While AMD's RX Radeon 5700 and 5700 XT GPUs are solid options for gamers looking for great 1,440p performance, there's still a gap between those cards and the entry-level RX 5500. Enter the Radeon RX 5600 XT, AMD's middle of the road option for its new 7-nanometer RDNA architecture. It has one goal: deliver the best 1080p performance possible under $300. That might sound archaic when so many people are chasing the dream of native 4K, but AMD is positioning the 5600 XT more realistically as an ideal upgrade for gamers with older mid-range GPUs. (According to Steam's stats, its top three video cards -- the NVIDIA GTX 1050, 1050 Ti and 1060 -- are used by 35 percent of players.)
With the Radeon RX 5600, AMD delivers the most powerful 1080p gaming option on the market under $300. It’s a solid upgrade for anyone with a three-year-old GPU.
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For many gamers, 1080p is still their sweet spot resolution. After all, it's supported by plenty of older monitors and HDTVs. It's also the preferred choice for esports players, who prioritize higher frame rates over pixels. By sticking with a lower resolution, gaming monitors instead focus on going beyond the standard 60Hz refresh rate found on most displays, which delivers a far smoother playback experience. Nowadays, 144Hz 1080p panels (which can display up to 144 FPS) are practically the standard for esports aficionados, while 240Hz and even 300Hz screens are on the rise. On many monitors you'll also find AMD's FreeSync technology, which locks your framerate and refresh rate together to avoid image artifacts and make your gameplay look significantly better.
With the Radeon RX 5600 XT, AMD is specifically targeting players who demand speeds closer to 144 FPS at 1080p for competitive games like Apex Legends and Fortnite. It'll also handle more demanding titles, like Call of Duty: Modern Warfare and Gears 5 at around 90 FPS, which is a noticeable difference if you've got a high refresh rate monitor. It's also powerful enough to bump graphics settings to maximum on most games as well, which is something a three-year-old video card like the GTX 1060 would struggle with.
The Radeon RX 5600 XT's specs tell its entire story: it features 36 compute units and 2,304 stream processors -- the same as the Radeon 5700, but with slower clock speeds between 1,375MHz and 1,560MHz. It also sports 6GB of GDDR6 memory, 2GB less than the 5700. Surprisingly, that's 2GB less than the entry level RX 5500, but AMD says the 5600 also has around 30 percent more memory bandwidth, which makes up for the difference. When measured in teraflops, that actually puts the RX 5600 (7.19 TFLOPS) closer the 5700 (7.95 TFLOPS) than it does the 5500 (5.2 TFLOPS). Though, it's still well shy of the 5700 XT's 9.75 TFLOPS.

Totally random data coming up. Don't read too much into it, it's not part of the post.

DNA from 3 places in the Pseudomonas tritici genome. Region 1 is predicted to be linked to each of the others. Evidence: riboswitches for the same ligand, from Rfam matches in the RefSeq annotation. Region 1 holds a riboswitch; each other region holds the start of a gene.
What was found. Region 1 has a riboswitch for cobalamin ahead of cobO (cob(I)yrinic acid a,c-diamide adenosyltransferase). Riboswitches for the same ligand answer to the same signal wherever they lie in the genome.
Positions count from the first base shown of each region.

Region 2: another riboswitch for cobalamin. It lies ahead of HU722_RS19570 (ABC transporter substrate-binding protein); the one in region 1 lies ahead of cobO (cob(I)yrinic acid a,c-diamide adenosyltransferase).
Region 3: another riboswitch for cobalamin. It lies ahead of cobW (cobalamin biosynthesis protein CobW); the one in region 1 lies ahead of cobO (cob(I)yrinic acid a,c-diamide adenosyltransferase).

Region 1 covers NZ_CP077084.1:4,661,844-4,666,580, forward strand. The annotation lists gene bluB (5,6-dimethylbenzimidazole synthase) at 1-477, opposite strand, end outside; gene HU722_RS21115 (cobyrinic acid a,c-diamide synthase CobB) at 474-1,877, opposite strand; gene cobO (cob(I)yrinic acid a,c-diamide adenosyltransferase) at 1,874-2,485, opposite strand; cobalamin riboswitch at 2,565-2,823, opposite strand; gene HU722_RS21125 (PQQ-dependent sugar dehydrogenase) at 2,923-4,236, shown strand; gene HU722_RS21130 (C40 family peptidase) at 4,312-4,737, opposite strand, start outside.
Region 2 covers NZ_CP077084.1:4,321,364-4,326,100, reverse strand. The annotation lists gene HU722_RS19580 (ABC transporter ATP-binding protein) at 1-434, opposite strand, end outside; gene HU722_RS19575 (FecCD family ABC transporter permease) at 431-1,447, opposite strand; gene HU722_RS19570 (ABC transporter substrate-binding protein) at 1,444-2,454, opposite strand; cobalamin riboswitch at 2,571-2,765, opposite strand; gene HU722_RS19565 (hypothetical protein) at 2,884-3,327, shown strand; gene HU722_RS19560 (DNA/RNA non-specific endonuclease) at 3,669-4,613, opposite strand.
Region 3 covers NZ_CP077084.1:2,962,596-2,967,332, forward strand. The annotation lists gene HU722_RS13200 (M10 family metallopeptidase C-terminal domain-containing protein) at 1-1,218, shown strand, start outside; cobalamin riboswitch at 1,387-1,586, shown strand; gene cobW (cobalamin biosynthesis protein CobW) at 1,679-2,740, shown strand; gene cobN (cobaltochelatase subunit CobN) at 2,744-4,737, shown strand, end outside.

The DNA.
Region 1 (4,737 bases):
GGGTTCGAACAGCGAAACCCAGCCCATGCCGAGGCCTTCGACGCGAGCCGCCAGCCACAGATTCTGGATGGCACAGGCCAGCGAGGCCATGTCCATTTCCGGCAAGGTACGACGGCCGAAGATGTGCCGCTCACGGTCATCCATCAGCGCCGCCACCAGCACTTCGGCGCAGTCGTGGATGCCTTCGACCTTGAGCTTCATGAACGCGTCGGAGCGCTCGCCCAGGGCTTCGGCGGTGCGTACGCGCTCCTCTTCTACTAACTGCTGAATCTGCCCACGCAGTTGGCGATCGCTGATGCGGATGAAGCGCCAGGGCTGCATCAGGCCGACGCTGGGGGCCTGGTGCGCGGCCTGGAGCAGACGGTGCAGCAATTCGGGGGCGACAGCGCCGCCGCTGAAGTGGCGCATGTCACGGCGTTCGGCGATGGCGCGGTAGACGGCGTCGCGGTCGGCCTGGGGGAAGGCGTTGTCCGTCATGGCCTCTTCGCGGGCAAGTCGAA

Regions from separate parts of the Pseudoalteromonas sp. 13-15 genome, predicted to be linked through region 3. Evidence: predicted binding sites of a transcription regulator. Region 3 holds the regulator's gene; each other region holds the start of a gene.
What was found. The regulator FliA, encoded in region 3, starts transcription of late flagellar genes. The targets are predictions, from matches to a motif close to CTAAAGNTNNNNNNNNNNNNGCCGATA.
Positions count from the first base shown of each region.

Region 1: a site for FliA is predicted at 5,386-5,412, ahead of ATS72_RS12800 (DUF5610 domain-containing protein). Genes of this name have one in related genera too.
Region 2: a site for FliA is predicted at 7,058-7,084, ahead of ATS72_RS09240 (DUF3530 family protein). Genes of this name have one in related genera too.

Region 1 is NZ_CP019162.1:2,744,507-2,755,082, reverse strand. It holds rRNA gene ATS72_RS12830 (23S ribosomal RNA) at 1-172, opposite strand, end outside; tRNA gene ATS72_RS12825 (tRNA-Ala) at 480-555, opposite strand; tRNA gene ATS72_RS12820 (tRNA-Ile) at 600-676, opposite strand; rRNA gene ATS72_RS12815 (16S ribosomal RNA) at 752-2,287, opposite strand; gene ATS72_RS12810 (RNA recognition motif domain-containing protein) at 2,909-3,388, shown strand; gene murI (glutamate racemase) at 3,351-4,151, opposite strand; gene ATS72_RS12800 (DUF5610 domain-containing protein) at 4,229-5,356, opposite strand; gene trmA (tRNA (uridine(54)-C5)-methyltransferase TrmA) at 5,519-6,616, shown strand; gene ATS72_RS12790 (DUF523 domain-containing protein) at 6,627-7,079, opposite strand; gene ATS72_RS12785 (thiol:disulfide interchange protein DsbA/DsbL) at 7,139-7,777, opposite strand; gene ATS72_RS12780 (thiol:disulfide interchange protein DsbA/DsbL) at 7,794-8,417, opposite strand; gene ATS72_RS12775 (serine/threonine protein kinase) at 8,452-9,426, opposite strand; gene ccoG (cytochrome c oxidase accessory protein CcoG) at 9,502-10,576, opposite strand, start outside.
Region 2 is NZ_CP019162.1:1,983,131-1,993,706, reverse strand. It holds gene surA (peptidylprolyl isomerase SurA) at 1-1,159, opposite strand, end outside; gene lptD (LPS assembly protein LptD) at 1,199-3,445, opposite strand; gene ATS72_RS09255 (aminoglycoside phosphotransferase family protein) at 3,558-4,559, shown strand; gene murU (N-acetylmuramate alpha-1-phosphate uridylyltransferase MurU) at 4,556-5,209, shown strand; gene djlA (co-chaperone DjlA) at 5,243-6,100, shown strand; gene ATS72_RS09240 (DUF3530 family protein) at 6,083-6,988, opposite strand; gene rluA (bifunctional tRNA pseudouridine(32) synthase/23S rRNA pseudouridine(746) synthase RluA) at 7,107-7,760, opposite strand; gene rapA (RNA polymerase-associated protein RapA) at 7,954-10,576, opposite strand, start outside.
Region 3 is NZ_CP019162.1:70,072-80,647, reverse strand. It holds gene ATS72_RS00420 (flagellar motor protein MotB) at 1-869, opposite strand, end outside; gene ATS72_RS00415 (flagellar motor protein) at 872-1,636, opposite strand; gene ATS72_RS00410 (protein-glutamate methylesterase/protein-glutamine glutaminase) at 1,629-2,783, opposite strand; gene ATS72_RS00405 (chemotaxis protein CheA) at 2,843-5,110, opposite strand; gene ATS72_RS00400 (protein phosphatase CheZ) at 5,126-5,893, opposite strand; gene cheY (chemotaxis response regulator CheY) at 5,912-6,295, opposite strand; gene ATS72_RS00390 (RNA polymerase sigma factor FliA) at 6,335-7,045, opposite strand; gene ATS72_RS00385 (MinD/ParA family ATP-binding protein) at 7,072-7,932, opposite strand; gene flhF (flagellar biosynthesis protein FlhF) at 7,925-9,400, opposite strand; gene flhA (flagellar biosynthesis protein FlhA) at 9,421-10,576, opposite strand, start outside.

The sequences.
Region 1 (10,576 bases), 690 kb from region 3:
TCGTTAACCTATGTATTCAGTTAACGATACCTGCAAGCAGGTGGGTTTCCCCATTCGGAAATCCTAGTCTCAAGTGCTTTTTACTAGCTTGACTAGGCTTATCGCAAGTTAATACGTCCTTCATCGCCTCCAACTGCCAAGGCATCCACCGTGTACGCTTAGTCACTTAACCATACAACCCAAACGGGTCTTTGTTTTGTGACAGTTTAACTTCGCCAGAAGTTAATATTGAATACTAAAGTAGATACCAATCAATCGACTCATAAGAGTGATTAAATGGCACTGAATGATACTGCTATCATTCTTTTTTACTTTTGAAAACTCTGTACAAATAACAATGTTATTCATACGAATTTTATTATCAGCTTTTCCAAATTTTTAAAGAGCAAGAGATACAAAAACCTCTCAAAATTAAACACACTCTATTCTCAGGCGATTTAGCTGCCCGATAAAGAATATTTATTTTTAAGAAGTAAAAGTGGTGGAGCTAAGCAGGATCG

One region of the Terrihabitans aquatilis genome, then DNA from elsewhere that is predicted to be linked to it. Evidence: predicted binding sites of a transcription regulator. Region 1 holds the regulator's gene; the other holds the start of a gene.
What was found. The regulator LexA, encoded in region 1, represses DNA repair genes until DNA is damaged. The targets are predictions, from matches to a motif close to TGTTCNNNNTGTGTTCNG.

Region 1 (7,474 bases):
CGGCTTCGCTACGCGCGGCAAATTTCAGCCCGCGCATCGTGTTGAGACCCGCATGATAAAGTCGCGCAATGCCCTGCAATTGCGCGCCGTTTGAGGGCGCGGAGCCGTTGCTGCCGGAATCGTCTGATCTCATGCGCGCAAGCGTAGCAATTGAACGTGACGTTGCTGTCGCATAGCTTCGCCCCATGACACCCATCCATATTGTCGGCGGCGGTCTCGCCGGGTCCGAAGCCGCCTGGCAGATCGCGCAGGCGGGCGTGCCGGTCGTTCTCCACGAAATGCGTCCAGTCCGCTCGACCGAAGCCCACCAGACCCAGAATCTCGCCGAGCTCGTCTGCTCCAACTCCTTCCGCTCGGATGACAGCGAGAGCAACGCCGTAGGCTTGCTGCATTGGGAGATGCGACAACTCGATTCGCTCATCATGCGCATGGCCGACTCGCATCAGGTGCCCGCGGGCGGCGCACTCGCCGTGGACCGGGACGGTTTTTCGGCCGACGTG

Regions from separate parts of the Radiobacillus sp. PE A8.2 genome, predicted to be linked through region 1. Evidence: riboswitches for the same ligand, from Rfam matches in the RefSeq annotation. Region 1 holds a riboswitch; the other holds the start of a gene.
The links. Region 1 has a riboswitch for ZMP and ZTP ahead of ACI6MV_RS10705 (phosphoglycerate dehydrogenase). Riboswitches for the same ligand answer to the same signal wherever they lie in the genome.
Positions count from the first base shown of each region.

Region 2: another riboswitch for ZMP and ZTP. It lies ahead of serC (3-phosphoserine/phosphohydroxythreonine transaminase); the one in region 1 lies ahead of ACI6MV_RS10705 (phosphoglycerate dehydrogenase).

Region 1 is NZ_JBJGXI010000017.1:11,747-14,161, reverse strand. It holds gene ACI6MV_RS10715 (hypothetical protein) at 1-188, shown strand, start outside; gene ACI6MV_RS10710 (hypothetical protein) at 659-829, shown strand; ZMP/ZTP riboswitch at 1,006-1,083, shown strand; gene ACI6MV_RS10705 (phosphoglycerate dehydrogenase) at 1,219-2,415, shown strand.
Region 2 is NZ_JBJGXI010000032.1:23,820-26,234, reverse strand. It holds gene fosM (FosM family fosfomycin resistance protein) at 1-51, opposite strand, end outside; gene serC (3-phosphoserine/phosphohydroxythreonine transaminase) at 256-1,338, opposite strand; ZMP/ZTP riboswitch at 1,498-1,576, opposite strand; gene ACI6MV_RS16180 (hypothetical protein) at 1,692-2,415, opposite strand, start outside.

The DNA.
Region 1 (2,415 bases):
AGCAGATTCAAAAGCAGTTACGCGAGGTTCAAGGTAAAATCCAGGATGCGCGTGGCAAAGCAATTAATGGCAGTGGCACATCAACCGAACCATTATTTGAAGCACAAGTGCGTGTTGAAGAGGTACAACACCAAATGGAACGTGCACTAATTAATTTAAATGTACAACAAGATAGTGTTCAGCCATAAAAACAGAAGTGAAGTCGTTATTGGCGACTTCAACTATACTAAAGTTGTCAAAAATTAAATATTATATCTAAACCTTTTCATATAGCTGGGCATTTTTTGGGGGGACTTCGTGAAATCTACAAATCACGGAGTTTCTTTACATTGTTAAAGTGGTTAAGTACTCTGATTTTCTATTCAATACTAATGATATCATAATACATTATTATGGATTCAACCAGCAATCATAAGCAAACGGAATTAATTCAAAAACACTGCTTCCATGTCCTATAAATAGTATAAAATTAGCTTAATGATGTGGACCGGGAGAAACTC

3DMark Timespy/Timespy Extreme
Radeon 5600 XT
Radeon 5700 XT
RTX 2060 Super
1080p benchmarks with highest graphics settings
As you can probably tell from the GPU's specs, the RX 5600 XT isn't that far off from the 5700, performance-wise. In fact, both cards performed similarly in Hitman 2 and Destiny 2 with high graphics settings at 1080p and 1,440p. The Witcher 3, a notoriously demanding game, shows more of a difference between the 5600 and 5700, but even then the more expensive card is only around slightly faster in 1080p and 1,440p. (Note: At first, the 5600 also surprised us by outscoring the 5700's 3DMark results from our initial review. But after re-testing the RX 5700, its clear that its performance has dramatically improved with newer drivers.)
Of course, there's more than just a performance difference between the 5600 and AMD's more powerful cards. The Sapphire Pulse RX 5600 XT we reviewed looks and feels significantly cheaper than the reference 5700 and 5700 XT GPUs we saw last year. On the one hand, that might not matter much since it's stuck in your case most of the time, but the flimsiness of the shroud could cause issues as you're installing it. And that case also covers the GPU in a way that makes it hard to plug in the required 8-pin power connector without some serious finger gymnastics (not to mention scraped knuckles).
The 5600 XT's cooling system is effective, though: during our testing, it hovered between 65C and 70C under load, whereas its more powerful siblings reached up to 90C. The Sapphire's large fans were loud, they're not much of a problem if you're using a headset. But, if you want, you can lower the fan speed through AMD's Radeon software, in exchange for slightly higher operating temperatures.
The Radeon RX 5600 XT's true power is its value. You can expect to see cards like the Sapphire Pulse for around $289, while 5500 GPUs go for around $180, and the 5700 starts around $330. The 5700 XT, AMD's most powerful GPU, sells for $400. And it's worth noting, if you're only concerned about hitting 60 FPS in 1080p, then you could save $100 by going for a Radeon RX 5500.
While I haven't tested NVIDIA's GTX 1660 Ti desktop GPU, which typically goes for $300, AMD claims the RX 5600 is around 20 percent faster with AAA titles like Gears 5 and Red Dead Redemption 2. According to Futuremark's database, the 1660 Ti scores 6311 on average with the Time Spy 3DMark test, which is around 300 points lower than the 5600.
Simply put, the Radeon RX 5600 is one of the best options today if you want the most fragging bang for your buck. It's fast enough to deliver high framerates in 1080p (and in many cases 1,440p); it doesn't generate much heat; and most importantly, you can nab it under $300. 1080p gaming isn't the most exciting topic these days, but AMD deserves credit for letting players get the most out of that resolution, without the expense of jumping to 4K.
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